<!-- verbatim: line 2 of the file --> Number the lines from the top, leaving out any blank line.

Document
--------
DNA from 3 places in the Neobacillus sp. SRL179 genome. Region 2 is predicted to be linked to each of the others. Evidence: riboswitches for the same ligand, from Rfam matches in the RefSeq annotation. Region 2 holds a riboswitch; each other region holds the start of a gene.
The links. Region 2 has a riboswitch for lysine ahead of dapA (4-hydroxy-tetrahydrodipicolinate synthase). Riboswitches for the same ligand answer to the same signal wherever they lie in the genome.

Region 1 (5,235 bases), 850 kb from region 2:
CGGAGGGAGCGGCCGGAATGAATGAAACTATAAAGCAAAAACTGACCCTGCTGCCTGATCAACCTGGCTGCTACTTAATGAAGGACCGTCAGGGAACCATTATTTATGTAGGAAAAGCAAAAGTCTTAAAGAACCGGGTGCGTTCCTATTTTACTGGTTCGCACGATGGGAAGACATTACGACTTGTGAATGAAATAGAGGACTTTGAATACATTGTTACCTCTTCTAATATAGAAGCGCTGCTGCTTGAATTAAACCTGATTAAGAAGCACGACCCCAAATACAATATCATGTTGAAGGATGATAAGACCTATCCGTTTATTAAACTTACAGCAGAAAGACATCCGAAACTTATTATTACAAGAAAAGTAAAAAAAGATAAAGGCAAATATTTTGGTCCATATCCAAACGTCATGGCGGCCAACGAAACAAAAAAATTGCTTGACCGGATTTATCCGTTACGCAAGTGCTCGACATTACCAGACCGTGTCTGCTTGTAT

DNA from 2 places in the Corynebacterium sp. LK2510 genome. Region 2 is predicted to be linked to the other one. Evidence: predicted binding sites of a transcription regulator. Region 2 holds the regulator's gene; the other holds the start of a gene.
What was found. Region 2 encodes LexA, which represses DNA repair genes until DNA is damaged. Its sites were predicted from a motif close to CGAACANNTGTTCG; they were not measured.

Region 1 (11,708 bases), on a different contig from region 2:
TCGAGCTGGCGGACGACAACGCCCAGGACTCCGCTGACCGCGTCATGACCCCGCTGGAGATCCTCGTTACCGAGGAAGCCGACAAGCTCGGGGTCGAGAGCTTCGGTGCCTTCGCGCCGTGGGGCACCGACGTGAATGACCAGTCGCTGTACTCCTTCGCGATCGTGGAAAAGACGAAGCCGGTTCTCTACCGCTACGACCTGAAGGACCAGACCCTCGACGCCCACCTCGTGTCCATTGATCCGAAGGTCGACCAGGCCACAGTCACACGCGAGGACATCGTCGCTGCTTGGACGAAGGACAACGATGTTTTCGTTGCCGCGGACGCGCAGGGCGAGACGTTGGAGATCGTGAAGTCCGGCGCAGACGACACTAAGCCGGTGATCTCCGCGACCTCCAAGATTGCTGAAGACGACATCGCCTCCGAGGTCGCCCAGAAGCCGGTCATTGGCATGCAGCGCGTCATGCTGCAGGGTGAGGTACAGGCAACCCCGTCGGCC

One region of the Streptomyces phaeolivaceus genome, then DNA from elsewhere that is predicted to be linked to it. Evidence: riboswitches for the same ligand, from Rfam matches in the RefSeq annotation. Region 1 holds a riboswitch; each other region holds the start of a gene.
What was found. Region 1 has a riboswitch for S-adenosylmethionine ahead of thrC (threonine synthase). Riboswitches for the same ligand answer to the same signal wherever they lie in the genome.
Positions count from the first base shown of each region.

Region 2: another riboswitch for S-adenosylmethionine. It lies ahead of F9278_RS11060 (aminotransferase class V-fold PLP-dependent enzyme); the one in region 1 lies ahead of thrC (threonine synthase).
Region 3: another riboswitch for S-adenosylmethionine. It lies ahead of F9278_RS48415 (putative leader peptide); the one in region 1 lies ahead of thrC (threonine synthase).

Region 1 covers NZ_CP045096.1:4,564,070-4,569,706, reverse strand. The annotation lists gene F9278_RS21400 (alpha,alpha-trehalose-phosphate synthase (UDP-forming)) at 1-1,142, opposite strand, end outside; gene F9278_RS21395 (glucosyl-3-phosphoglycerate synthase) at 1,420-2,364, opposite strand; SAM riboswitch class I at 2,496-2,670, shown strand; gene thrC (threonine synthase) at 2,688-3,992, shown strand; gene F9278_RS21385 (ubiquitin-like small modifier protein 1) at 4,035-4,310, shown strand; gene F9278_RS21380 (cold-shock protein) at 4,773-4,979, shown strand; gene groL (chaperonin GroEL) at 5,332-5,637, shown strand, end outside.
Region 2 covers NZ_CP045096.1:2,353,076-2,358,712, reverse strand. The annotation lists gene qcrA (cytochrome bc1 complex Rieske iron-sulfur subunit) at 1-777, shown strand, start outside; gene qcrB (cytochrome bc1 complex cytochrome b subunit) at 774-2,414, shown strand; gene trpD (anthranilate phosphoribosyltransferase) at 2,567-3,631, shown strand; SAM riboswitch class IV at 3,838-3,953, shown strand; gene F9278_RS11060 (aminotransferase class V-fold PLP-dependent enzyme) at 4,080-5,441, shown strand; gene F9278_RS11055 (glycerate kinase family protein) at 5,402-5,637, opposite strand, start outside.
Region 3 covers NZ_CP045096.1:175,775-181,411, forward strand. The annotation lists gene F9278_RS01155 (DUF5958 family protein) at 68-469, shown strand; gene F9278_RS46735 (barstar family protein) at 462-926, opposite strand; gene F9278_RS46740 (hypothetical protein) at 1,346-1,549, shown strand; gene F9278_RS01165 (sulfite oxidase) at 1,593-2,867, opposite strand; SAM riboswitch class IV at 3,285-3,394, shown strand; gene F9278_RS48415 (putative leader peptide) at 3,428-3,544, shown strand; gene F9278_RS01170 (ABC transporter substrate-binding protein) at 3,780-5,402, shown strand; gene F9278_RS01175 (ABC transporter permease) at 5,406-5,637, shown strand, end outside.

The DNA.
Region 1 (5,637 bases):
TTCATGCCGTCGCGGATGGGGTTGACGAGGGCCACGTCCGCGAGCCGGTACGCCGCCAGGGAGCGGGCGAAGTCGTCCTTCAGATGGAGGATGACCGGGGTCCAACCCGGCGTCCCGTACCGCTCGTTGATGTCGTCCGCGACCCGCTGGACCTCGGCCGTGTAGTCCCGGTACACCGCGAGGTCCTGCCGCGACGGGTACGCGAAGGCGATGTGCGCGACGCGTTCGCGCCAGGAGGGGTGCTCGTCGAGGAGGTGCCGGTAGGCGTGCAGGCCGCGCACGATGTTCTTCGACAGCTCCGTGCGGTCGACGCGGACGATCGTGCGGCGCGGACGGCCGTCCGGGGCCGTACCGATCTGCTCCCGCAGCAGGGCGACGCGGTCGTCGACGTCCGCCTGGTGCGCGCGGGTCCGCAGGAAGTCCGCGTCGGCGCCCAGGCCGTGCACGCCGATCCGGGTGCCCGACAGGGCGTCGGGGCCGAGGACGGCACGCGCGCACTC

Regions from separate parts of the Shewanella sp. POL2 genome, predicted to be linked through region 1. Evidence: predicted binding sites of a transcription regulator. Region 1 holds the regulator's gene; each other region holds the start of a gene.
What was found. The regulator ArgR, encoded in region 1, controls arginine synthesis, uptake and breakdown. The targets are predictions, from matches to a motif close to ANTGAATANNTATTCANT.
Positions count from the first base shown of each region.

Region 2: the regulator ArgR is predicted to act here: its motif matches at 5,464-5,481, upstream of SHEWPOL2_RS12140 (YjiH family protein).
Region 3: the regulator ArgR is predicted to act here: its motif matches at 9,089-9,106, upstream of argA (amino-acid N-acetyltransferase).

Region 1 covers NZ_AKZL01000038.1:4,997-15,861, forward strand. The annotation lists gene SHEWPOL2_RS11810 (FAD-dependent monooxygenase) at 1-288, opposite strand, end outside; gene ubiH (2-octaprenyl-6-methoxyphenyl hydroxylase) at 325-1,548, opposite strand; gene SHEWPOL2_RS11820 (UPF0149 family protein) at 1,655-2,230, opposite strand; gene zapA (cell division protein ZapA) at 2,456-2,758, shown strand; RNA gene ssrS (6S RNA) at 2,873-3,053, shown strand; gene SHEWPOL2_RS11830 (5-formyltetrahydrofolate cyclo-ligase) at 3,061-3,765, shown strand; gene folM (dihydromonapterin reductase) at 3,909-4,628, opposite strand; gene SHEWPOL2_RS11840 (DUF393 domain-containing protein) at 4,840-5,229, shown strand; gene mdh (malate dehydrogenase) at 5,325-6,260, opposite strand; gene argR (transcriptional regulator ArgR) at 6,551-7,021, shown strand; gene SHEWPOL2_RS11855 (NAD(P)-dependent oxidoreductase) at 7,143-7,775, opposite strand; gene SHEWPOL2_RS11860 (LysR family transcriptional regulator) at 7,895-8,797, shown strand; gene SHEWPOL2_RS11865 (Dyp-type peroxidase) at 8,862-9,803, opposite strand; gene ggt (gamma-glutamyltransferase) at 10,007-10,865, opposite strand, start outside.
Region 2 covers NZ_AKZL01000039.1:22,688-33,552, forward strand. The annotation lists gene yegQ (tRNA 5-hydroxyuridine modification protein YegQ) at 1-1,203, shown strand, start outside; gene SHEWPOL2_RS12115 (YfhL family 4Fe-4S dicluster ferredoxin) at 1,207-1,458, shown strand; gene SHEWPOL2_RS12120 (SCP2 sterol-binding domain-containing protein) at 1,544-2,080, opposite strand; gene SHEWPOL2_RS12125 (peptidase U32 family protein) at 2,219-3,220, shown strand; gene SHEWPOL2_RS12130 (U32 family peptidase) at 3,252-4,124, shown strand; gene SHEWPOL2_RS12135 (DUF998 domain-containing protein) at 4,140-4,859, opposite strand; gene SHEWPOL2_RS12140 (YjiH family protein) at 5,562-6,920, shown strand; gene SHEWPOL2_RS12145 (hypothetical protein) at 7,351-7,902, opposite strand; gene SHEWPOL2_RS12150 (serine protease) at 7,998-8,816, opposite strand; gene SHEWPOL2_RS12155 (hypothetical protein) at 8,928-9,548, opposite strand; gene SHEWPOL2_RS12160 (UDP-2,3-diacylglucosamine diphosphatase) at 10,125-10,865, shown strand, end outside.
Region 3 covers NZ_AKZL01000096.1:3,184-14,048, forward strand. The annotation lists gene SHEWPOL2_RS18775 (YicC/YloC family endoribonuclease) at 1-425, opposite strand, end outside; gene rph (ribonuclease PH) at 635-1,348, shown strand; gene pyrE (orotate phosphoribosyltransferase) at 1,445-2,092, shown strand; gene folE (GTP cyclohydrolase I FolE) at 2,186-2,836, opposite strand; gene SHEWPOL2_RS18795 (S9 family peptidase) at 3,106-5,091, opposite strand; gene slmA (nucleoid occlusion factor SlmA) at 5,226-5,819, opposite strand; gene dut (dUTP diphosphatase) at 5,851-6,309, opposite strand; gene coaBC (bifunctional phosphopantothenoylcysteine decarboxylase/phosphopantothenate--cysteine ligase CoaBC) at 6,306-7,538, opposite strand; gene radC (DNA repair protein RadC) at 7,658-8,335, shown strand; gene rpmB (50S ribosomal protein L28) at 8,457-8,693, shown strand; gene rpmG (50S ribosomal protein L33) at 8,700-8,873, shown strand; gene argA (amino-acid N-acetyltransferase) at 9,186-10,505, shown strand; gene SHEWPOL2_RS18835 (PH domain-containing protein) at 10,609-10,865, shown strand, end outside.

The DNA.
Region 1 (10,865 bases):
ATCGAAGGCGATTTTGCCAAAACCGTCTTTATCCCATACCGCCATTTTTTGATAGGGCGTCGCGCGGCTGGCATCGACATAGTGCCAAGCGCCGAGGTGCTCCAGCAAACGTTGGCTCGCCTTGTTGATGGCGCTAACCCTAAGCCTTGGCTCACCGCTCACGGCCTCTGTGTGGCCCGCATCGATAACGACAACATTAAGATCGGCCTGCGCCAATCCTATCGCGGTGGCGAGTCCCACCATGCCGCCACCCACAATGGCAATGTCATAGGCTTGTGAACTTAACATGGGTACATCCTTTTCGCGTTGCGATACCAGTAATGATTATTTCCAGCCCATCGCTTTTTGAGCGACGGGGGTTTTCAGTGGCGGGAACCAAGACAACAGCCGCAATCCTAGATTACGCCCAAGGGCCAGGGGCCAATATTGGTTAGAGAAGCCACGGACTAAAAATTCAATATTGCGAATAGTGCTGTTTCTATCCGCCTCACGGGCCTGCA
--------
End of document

The links. Region 2 has a riboswitch for lysine ahead of dapA (4-hydroxy-tetrahydrodipicolinate synthase). Riboswitches for the same ligand answer to the same signal wherever they lie in the genome.